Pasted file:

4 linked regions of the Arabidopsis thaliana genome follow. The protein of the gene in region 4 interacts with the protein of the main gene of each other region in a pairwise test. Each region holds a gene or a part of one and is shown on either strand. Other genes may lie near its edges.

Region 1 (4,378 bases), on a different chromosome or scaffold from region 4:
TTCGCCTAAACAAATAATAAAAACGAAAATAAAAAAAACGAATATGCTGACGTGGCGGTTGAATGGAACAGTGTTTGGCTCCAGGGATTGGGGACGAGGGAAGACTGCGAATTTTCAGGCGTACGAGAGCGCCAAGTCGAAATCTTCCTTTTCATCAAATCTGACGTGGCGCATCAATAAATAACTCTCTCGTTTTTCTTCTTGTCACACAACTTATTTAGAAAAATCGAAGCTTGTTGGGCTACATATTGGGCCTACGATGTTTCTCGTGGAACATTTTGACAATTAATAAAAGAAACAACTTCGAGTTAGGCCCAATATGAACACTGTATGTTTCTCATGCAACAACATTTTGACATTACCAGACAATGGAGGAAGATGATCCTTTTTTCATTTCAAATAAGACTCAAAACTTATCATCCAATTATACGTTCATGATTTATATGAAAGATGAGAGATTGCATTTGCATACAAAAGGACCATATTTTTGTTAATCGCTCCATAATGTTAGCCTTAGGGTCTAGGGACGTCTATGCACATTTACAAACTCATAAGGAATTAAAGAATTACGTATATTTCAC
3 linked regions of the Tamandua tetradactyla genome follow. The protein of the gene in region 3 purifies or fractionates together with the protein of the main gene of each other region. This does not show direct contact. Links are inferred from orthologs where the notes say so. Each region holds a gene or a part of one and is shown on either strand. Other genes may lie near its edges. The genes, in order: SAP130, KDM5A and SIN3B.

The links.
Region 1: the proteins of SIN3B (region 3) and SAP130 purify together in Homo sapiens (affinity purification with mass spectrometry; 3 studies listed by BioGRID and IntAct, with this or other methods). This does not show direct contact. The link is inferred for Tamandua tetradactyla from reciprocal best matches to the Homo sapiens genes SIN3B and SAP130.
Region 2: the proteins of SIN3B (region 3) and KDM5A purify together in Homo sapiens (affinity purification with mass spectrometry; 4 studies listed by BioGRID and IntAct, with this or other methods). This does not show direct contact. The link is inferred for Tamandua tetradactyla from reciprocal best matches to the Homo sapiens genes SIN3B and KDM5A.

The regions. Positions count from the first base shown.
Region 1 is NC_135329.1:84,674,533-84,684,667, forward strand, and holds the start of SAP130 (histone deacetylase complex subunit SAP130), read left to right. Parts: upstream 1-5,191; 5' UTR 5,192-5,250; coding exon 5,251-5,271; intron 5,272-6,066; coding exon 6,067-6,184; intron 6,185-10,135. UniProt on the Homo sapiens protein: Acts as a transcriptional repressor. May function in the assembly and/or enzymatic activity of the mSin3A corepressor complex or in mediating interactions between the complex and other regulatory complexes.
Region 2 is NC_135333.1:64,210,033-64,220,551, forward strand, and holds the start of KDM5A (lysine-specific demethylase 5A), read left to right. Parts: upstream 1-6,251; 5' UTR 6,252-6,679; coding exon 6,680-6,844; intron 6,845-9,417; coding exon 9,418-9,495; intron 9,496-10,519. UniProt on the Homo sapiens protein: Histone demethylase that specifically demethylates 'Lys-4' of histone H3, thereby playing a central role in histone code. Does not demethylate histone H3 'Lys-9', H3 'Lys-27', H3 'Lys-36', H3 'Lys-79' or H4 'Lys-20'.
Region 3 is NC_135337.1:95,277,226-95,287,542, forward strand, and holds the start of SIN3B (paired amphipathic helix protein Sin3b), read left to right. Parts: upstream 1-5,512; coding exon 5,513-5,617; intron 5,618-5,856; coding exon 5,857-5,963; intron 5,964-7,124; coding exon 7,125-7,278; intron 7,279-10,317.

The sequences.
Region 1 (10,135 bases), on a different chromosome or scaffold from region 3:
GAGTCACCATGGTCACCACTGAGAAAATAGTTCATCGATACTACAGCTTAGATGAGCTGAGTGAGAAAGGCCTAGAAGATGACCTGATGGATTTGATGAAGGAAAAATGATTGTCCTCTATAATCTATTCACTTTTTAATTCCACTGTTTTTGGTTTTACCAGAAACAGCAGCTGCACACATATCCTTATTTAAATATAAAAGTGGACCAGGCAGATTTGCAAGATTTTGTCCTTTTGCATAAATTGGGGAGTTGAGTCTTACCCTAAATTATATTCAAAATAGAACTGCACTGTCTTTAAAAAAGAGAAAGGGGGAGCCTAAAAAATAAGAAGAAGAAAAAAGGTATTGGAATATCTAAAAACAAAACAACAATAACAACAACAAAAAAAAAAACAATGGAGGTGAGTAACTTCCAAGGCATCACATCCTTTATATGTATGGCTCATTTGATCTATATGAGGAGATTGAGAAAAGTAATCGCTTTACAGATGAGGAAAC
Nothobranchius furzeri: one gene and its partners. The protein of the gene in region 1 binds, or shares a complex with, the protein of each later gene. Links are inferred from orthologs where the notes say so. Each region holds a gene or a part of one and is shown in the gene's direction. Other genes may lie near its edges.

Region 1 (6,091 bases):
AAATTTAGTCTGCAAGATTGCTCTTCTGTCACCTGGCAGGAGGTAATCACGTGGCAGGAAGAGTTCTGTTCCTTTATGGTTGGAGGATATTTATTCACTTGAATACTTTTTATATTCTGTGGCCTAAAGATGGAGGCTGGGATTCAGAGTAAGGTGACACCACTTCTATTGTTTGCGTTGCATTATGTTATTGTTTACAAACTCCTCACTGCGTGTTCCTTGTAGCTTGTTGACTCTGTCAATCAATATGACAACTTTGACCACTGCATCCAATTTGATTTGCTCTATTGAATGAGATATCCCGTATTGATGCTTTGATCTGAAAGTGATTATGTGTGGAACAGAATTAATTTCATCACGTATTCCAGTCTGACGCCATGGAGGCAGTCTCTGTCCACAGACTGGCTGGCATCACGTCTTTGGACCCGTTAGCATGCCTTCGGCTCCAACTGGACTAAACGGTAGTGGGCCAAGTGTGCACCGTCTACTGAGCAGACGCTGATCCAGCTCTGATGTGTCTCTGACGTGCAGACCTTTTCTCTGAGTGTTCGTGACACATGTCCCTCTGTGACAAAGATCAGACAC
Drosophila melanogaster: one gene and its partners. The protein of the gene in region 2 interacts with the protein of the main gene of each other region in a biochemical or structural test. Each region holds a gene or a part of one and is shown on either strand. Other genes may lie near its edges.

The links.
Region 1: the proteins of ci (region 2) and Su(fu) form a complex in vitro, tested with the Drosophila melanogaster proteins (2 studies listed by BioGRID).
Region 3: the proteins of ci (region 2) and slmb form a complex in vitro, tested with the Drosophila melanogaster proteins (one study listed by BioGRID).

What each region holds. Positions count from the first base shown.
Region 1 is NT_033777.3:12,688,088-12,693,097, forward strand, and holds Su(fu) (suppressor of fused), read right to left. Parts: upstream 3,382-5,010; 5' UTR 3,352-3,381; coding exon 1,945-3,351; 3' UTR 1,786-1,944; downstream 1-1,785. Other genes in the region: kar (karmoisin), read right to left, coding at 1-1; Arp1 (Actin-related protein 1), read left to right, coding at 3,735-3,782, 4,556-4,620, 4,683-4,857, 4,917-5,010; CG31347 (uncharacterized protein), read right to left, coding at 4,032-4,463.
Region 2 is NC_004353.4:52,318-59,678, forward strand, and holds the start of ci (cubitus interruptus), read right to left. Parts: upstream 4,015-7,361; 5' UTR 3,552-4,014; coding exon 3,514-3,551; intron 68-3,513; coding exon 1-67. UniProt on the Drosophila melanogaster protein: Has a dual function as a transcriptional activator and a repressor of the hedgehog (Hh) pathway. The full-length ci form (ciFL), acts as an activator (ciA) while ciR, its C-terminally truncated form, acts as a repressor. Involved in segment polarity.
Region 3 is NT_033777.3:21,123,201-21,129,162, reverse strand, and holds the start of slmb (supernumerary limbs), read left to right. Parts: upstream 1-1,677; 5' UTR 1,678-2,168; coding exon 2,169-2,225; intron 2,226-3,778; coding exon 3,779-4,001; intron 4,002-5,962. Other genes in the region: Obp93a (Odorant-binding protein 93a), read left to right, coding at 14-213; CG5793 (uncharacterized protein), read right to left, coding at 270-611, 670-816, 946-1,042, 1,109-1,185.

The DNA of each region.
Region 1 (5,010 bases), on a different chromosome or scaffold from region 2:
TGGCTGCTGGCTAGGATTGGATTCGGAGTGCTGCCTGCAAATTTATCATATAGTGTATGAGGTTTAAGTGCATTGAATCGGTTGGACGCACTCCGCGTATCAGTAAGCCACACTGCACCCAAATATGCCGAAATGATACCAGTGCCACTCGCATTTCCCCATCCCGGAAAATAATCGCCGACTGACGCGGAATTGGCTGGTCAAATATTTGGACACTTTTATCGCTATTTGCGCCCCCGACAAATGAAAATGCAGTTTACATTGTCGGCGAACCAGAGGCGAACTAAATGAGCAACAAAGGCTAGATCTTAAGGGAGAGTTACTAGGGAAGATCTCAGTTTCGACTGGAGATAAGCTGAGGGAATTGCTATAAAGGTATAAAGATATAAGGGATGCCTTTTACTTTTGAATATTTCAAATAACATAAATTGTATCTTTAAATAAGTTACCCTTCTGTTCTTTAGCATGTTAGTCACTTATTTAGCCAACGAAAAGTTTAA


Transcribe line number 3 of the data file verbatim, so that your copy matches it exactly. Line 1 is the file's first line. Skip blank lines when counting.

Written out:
TTCGCCTAAACAAATAATAAAAACGAAAATAAAAAAAACGAATATGCTGACGTGGCGGTTGAATGGAACAGTGTTTGGCTCCAGGGATTGGGGACGAGGGAAGACTGCGAATTTTCAGGCGTACGAGAGCGCCAAGTCGAAATCTTCCTTTTCATCAAATCTGACGTGGCGCATCAATAAATAACTCTCTCGTTTTTCTTCTTGTCACACAACTTATTTAGAAAAATCGAAGCTTGTTGGGCTACATATTGGGCCTACGATGTTTCTCGTGGAACATTTTGACAATTAATAAAAGAAACAACTTCGAGTTAGGCCCAATATGAACACTGTATGTTTCTCATGCAACAACATTTTGACATTACCAGACAATGGAGGAAGATGATCCTTTTTTCATTTCAAATAAGACTCAAAACTTATCATCCAATTATACGTTCATGATTTATATGAAAGATGAGAGATTGCATTTGCATACAAAAGGACCATATTTTTGTTAATCGCTCCATAATGTTAGCCTTAGGGTCTAGGGACGTCTATGCACATTTACAAACTCATAAGGAATTAAAGAATTACGTATATTTCAC